Presentation on theme: "CHAPTER 5 Socializing the Individual"— Presentation transcript:
1CHAPTER 5 Socializing the Individual Sociology4/9/2017CHAPTER 5 Socializing the IndividualPersonality- the sum total of behaviors, attitudes, beliefs and values that are characteristics of an individual.Chapter 5
2Factors That Shape Personality Development Section 1: Personality DevelopmentFactors That Shape Personality DevelopmentHeredity – physical traits, aptitudes, inherited characteristics, biological drivesParents – parental characteristics, such as age, education, religion, and economic statusBirth order – personalities are shaped by whether one has siblingsCultural environment – determines the basic personality types found in a society
3Isolation in Childhood and Development Section 1: Personality DevelopmentIsolation in Childhood and DevelopmentA healthy cultural environment is essential for a child’s full developmentIsolation can lead to severe effects such as causing children to waste away and die or to have stunted development
6How Sense of Self Emerges Section 2: The Social SelfHow Sense of Self EmergesThrough interaction with social and cultural environments people are transformed into members of societySocialization- the process through which people learn the basic skills, values, beliefs, and behavior patterns of a society.
7Three Theories of Socialization Section 2: The Social SelfThree Theories of SocializationJohn Locke – The Tabula RosaCharles Horton Cooley – The Looking Glass SelfGeorge Herbert Mead – Role-Taking
8John Locke – The Tabula Rosa Section 2: The Social SelfJohn Locke – The Tabula RosaEach person is a blank slate at birth, with no personality.People develop personality as a result of their social experiences.Infants can be molded into any type of person.
9Charles Horton Cooley – 1864-1929 The Looking Glass Self Section 2: The Social SelfCharles Horton Cooley – The Looking Glass SelfInfants have no sense of person or place.Children develop an image of themselves based on how others see them.Other people act as a mirror, reflecting back the image a child projects through their reactions to the child’s behavior.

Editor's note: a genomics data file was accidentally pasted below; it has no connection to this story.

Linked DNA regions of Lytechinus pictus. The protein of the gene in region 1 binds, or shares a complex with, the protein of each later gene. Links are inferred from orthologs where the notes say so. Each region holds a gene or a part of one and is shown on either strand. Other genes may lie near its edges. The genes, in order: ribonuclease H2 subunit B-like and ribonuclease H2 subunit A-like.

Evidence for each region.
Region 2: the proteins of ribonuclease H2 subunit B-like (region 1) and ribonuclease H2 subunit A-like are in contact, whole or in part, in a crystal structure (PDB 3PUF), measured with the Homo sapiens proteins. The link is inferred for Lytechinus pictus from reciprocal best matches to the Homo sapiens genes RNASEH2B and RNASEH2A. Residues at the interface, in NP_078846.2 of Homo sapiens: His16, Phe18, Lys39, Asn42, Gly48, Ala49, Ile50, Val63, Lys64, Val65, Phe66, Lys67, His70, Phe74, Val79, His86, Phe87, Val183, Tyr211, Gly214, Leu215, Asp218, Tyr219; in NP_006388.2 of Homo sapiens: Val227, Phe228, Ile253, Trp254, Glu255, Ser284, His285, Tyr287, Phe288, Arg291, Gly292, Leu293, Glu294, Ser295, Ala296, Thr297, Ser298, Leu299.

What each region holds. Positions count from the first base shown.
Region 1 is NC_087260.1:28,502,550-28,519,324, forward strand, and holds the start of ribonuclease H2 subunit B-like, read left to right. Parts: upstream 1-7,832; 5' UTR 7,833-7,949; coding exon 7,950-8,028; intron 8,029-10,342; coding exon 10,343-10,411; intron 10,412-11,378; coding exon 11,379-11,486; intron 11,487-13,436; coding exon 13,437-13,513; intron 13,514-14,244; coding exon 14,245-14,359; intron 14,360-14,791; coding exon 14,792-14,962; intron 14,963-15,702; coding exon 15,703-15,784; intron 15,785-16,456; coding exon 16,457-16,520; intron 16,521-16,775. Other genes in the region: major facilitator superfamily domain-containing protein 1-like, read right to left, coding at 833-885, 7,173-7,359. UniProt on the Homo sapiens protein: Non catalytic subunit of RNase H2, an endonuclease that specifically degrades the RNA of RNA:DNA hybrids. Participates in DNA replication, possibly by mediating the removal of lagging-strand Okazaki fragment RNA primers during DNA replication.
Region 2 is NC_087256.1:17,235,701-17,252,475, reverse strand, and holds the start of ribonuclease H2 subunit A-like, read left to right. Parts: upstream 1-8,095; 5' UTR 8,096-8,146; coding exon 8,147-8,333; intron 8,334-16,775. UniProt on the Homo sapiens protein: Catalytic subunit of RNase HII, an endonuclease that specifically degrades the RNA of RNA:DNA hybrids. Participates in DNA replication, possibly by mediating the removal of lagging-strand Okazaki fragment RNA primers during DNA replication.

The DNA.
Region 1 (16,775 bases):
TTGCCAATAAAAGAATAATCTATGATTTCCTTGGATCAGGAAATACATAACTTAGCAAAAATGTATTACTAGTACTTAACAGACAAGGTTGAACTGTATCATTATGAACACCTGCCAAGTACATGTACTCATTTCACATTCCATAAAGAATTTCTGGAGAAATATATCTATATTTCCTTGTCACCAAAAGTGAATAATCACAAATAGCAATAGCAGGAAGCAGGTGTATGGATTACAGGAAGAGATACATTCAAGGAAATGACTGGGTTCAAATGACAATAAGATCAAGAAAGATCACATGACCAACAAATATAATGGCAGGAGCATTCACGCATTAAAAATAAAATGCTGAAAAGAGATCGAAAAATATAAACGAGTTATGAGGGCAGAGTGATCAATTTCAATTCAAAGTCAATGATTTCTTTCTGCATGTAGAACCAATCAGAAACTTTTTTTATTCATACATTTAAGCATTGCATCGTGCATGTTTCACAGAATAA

10George Herbert Mead – Role-Taking Section 2: The Social SelfGeorge Herbert Mead – Role-TakingPeople not only come to see themselves as others see them but also take on or pretend to take on the roles of others through imitation, play, and games.This process enables people to anticipate what others expect of them.
11Mead (continued)Significant Others- People closest to us- parents, siblings, relatives-those that have a direct influence on our socialization.Generalized Others-internalized attitudes, expectations, and viewpoints of society. We internalize these through role-taking.
12Mead- (continued)Through role-taking individuals develop a sense of self. The self consists of 2 parts-“I”- the un-socialized part of our personality“Me”- the socialized self.In childhood “I” is stronger and as we become socialized we become “Me.”To be a well-rounded member of society a person needs both aspects of self.
13Agents of Socialization Section 3: Agents of SocializationAgents of SocializationFamily – most important agentPeer group – primary group composed of individuals of roughly equal age and social characteristics, particularly influential during pre-teenage and early teenage yearsSchool – plays a major roleMass media – books, films, the Internet, magazines and television, not face-to-face
14Importance of Family and Education Section 3: Agents of SocializationImportance of Family and EducationTeach children important life skillsTeach values, norms and beliefs
15Re-socializationTotal Institution- people are isolated from the rest of society for a set period of time.Examples: prisons, military boot camps,psychiatric hospitals.Re-socialization- a break with past experiences and learning new values and norms.